#12🇳🇱 Netherlands$253,205🇳🇴 Norway$80,054
#13🇸🇪 Sweden$249,765🇮🇹 Italy$79,239
#14🇭🇰 Hong Kong$244,672🇹🇼 Taiwan$78,177
#15🇮🇪 Ireland$232,952🇮🇪 Ireland$72,473
#16🇦🇹 Austria$231,368🇦🇹 Austria$70,074
#17🇯🇵 Japan$227,235🇰🇷 South Korea$65,463
#18🇮🇹 Italy$217,727🇺🇸 United States$61,667
#19🇩🇪 Germany$214,893🇩🇰 Denmark$60,999
#20🇹🇼 Taiwan$212,375🇭🇰 Hong Kong$58,905

The United States boasts 41% of the world’s millionaires, but it’s clear that the fruits of labor are enjoyed by only a select group—average wealth ($403,974) is almost seven times higher than median wealth ($61,667). This growing inequality gap knocks the country down to 18th place for median wealth.

The Nordic countries of Norway and Denmark can be found in the top ten for average wealth, but they drop to 12th place ($80,054) and 19th place ($60,999) respectively for median wealth. Despite this difference, these countries also provide a strong safety net—including access to healthcare and education—to more vulnerable citizens.

Finally, wealth in Japan is fairly evenly distributed among its large middle class, which lands it in seventh place on the median wealth list at $103,861. One possible reason is that the pay gap ratio between Japanese CEOs and the average worker is much lower than other developed nations.

With reducing income inequality as a priority for many countries around the world, how might this list change in coming years?

Footnote: All data estimates are using mid-2018 values, and reflected in US$.

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Chart of the Week

Mapped: The World’s Oldest Democracies

This map shows the 25 oldest democracies in the world, based on how long current democratic governments have been in continuous power.

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Mapped: The World’s Oldest Democracies

Which country today is the world’s oldest democracy?

It’s a loaded question ⁠— as you’ll see, there is plenty of nuance involved in the answer.

Depending on how you define things, there are many jurisdictions that can lay claim to this coveted title. Let’s dive into some of these technicalities, and then we can provide context for how we’ve defined democracy in today’s particular chart.

Laying the Claim

If you’re looking for the very first instance of democracy, credit is often attributed to Ancient Athens. It’s there the term originated, based on the Greek words demos (“common people”) and kratos (“strength”). In the 6th century BC, the city-state allowed all landowners to speak at the legislative assembly, blazing a path that would be followed by democracies in the future.

However, Ancient Athens wasn’t really a country in the modern sense. It’s also not around anymore, so that certainly disqualifies the oldest continuous democratic country today.

Iceland and the Isle of Man both have interesting claims to democracy. Each has a parliamentary body that is over 1,000 years old, making them the longest standing democratic institutions in the world. But Iceland only got its independence in 1944 from Denmark — and while it is self-governing, the Isle of Man is not a country.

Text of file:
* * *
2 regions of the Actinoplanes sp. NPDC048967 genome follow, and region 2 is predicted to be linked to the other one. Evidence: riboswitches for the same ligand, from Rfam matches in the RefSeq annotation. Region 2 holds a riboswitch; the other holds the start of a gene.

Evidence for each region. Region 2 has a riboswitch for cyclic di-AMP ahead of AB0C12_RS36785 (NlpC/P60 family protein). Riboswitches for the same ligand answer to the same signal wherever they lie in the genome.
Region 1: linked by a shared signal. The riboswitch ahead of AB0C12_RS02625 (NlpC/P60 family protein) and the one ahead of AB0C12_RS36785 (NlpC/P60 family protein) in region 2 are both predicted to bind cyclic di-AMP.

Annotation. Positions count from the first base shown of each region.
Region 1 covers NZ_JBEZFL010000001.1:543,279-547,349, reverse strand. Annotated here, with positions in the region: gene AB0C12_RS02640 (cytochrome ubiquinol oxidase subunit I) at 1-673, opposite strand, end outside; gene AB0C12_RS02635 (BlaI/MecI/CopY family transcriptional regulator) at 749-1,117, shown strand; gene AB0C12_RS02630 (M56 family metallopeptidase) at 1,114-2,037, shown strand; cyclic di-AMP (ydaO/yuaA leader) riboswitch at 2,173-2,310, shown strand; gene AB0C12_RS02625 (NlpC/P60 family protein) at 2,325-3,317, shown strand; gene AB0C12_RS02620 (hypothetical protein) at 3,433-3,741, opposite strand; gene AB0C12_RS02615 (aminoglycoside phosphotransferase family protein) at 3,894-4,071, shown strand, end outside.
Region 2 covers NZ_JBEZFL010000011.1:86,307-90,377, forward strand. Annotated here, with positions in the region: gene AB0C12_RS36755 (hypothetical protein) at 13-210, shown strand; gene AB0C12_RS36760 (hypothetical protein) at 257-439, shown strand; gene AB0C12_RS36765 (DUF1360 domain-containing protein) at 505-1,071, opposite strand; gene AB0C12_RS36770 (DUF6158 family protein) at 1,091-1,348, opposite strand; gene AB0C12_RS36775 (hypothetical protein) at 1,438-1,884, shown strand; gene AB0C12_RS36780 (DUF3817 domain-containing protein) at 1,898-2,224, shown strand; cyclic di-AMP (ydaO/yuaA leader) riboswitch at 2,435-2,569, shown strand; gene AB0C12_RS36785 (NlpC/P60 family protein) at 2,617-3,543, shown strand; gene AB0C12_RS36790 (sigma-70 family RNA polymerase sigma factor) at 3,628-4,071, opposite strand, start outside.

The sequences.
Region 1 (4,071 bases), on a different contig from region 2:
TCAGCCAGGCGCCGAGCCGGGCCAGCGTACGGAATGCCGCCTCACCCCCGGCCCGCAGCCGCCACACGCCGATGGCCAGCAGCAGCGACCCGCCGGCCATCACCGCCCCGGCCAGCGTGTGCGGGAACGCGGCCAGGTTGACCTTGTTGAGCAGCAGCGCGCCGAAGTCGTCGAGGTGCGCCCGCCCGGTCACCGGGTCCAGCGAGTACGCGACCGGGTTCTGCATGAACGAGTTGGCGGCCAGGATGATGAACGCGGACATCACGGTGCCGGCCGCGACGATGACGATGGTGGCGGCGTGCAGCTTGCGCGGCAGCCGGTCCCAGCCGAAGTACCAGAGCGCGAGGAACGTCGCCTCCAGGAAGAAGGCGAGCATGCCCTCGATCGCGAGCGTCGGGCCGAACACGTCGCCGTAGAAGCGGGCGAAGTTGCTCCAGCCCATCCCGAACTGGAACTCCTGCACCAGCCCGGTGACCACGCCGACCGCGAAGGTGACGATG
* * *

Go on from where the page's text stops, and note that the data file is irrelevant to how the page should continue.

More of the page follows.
Of course, when we’re talking about democracy today, we’re really talking about universal suffrage. New Zealand may have the best claim here — by 1893, the self-governing colony allowed all women and ethnicities to vote in elections.

A Common Set of Criteria

While many civilizations, institutions, and societies have a rightful claim to contributing to democracy (including many we did not mention above), measuring the world’s oldest democracies today requires following a common set of criteria.

In today’s chart, we used data from Boix, C., Miller, M., & Rosato, S. (2013, 2018), which looks at the age of democratic regimes for 219 countries since the year 1800. Countries are classified as democracies if they meet the following conditions:

  1. Executive:
    The executive is directly or indirectly elected in popular elections and is responsible either directly to voters or to a legislature.
  2. Legislature:
    The legislature (or the executive if elected directly) is chosen in free and fair elections.
  3. Voting:
    A majority of adult men has the right to vote.
  4. Democracies also have to be continuous in order to count. Although France has important democratic origins, the country is currently on its fifth republic since the French Revolution, thanks to Napoleon, Vichy France, and other instances where things went sideways.

    While the above criteria isn’t perfect, it does create a stable playing field to assess when countries adopted democratic systems in principle. (However, the exclusion of certain populations, notably women and specific ethnicities, in being given the right to vote, or to be elected to legislative assemblies, is another story).

    The Oldest Democracies, by Number of Years

    Using the above criteria, here is a list of the world’s 25 oldest democracies:

    RankCountryAge of Democracy (Years)
    #1🇺🇸 United States219*
    #2🇨🇭 Switzerland171
    #3🇳🇿 New Zealand162
    #4🇨🇦 Canada152
    #5🇬🇧 United Kingdom134
    #6🇱🇺 Luxembourg129
    #7🇧🇪 Belgium125
    #8🇳🇱 Netherlands122
    #9🇳🇴 Norway119
    #10🇦🇺 Australia118
    #11🇩🇰 Denmark118
    #12🇸🇪 Sweden108
    #13🇫🇮 Finland102
    #14🇮🇸 Iceland101
    #15🇮🇪 Ireland97
    #16🇸🇲 San Marino74
    #17🇦🇹 Austria73
    #18🇫🇷 France73
    #19🇮🇹 Italy73
    #20🇮🇱 Israel71
    #21🇨🇷 Costa Rica70
    #22🇮🇳 India69
    #23🇯🇵 Japan67
    #24🇨🇴 Colombia61
    #25🇯🇲 Jamaica57

    * The data goes back to 1800, so U.S. democracy can be considered at least 219 years old.

    Using this specific criteria, there is only one country with continuous democracy for more than 200 years (The United States), and fourteen countries with democracies older than a century.

    As you’ll notice in the data, many countries became democracies after World War II. The Japanese Empire, for example, was occupied by Allied Forces and then dissolved. It then regained sovereignty afterwards, emerging as a newly democratic regime.

    Final notes: The data here goes back to 1800, and we have adjusted it to be current as of 2019. One change we made was to Tunisia, which is listed as the 24th oldest democracy in the data. Based on our due diligence on the subject, we felt it was appropriate to leave it off the list, given that most experts see the country as only achieving the status in 2014 in the post-Arab Spring era.